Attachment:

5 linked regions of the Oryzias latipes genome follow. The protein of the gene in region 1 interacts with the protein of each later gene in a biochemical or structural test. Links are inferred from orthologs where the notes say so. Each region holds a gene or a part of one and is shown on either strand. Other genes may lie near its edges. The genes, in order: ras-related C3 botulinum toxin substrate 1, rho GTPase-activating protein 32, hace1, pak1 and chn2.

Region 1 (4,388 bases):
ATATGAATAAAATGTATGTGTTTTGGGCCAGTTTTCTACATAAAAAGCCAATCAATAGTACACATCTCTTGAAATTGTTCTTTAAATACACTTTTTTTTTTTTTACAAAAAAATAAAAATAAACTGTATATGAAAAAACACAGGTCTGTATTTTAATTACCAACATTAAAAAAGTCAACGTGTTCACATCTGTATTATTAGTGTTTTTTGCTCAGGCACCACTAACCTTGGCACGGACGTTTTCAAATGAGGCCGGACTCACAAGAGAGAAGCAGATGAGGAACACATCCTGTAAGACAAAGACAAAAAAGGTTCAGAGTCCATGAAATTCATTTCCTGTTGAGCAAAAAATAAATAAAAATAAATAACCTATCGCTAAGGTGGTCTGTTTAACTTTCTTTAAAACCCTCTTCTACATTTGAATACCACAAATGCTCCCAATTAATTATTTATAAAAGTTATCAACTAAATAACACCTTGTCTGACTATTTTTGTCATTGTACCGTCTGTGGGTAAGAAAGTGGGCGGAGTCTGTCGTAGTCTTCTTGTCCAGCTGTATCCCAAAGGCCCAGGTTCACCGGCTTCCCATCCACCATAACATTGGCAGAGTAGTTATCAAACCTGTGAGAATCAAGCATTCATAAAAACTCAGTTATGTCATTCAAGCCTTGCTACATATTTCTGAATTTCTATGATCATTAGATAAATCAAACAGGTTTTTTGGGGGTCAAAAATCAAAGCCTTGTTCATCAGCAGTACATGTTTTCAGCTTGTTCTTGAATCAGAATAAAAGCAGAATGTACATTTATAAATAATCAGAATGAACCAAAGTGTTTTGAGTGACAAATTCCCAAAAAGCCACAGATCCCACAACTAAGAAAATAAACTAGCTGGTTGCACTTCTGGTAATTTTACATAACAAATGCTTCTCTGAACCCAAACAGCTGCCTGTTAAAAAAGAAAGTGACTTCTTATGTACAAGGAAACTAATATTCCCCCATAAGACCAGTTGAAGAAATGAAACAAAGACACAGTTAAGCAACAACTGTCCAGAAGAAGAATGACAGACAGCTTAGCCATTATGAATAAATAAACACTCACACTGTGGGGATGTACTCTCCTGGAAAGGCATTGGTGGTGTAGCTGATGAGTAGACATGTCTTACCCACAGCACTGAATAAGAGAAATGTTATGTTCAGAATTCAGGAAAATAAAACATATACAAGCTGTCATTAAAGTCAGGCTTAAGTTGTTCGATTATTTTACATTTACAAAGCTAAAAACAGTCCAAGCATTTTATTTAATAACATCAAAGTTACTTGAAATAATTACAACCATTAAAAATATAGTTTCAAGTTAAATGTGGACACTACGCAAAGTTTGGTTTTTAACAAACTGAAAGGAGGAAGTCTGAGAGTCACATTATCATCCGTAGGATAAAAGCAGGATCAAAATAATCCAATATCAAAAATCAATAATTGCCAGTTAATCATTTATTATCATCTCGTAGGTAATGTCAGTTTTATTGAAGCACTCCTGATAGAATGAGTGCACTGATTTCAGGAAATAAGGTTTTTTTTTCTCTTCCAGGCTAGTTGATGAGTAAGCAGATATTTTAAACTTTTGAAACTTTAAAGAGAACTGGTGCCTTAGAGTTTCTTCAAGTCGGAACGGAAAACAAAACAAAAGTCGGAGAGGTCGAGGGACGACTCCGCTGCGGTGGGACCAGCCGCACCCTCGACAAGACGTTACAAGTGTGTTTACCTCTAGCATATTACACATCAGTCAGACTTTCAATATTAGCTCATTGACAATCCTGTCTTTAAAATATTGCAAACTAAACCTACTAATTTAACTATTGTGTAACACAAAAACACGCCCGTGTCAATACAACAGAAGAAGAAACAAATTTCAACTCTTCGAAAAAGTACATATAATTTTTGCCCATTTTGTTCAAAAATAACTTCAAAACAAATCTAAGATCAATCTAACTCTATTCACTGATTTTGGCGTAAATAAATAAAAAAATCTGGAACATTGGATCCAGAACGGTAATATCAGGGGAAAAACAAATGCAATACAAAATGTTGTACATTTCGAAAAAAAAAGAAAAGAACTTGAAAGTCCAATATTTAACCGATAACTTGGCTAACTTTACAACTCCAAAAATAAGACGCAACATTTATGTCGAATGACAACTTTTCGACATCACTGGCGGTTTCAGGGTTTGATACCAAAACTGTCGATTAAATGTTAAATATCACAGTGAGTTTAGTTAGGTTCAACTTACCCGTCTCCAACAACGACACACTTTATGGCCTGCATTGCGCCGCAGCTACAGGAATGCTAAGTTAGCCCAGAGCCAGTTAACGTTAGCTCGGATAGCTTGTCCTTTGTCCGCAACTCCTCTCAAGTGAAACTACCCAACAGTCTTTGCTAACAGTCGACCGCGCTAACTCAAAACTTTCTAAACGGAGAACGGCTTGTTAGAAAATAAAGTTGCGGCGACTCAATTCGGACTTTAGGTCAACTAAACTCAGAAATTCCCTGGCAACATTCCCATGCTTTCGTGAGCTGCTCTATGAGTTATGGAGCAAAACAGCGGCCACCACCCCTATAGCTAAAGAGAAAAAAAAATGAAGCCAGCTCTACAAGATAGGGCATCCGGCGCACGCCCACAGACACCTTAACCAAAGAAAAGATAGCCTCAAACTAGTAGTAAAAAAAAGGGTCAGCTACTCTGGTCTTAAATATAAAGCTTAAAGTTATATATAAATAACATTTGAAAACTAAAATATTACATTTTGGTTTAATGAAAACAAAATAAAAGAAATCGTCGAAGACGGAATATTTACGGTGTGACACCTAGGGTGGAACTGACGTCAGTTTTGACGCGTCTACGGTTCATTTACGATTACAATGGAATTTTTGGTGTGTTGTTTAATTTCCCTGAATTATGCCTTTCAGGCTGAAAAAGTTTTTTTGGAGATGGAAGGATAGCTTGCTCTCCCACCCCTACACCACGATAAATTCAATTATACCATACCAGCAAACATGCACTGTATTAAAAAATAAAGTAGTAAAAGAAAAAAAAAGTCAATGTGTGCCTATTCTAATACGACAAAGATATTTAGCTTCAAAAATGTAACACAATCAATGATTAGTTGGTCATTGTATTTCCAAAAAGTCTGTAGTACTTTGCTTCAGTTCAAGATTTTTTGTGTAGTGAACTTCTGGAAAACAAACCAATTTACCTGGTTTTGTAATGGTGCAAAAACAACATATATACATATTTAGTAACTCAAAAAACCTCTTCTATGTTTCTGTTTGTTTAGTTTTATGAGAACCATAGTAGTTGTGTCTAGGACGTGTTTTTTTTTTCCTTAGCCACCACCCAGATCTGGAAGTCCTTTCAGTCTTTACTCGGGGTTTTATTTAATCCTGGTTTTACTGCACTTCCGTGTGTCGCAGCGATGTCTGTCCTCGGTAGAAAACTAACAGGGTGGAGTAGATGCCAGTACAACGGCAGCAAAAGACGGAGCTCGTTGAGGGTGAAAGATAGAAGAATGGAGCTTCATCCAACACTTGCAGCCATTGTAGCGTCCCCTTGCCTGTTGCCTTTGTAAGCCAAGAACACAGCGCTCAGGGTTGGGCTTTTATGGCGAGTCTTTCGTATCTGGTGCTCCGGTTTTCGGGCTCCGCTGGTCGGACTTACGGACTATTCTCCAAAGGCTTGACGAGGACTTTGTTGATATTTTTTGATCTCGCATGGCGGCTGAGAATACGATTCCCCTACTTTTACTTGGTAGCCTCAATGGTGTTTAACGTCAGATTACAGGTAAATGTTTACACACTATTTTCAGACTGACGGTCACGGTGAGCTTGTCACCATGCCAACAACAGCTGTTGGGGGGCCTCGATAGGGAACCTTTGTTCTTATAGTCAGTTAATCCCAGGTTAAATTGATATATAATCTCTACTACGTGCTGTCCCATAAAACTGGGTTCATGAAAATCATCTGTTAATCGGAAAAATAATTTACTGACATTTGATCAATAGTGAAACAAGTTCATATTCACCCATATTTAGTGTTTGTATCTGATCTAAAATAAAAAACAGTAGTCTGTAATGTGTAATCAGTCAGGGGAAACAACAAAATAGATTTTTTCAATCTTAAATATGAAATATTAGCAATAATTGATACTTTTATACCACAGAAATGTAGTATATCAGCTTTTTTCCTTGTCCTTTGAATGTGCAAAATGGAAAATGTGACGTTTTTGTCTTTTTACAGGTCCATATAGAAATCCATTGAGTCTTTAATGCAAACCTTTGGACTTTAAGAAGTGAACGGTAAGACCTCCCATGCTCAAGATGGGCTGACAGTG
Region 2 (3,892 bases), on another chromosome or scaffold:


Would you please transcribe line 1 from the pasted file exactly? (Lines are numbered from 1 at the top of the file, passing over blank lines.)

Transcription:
5 linked regions of the Oryzias latipes genome follow. The protein of the gene in region 1 interacts with the protein of each later gene in a biochemical or structural test. Links are inferred from orthologs where the notes say so. Each region holds a gene or a part of one and is shown on either strand. Other genes may lie near its edges. The genes, in order: ras-related C3 botulinum toxin substrate 1, rho GTPase-activating protein 32, hace1, pak1 and chn2.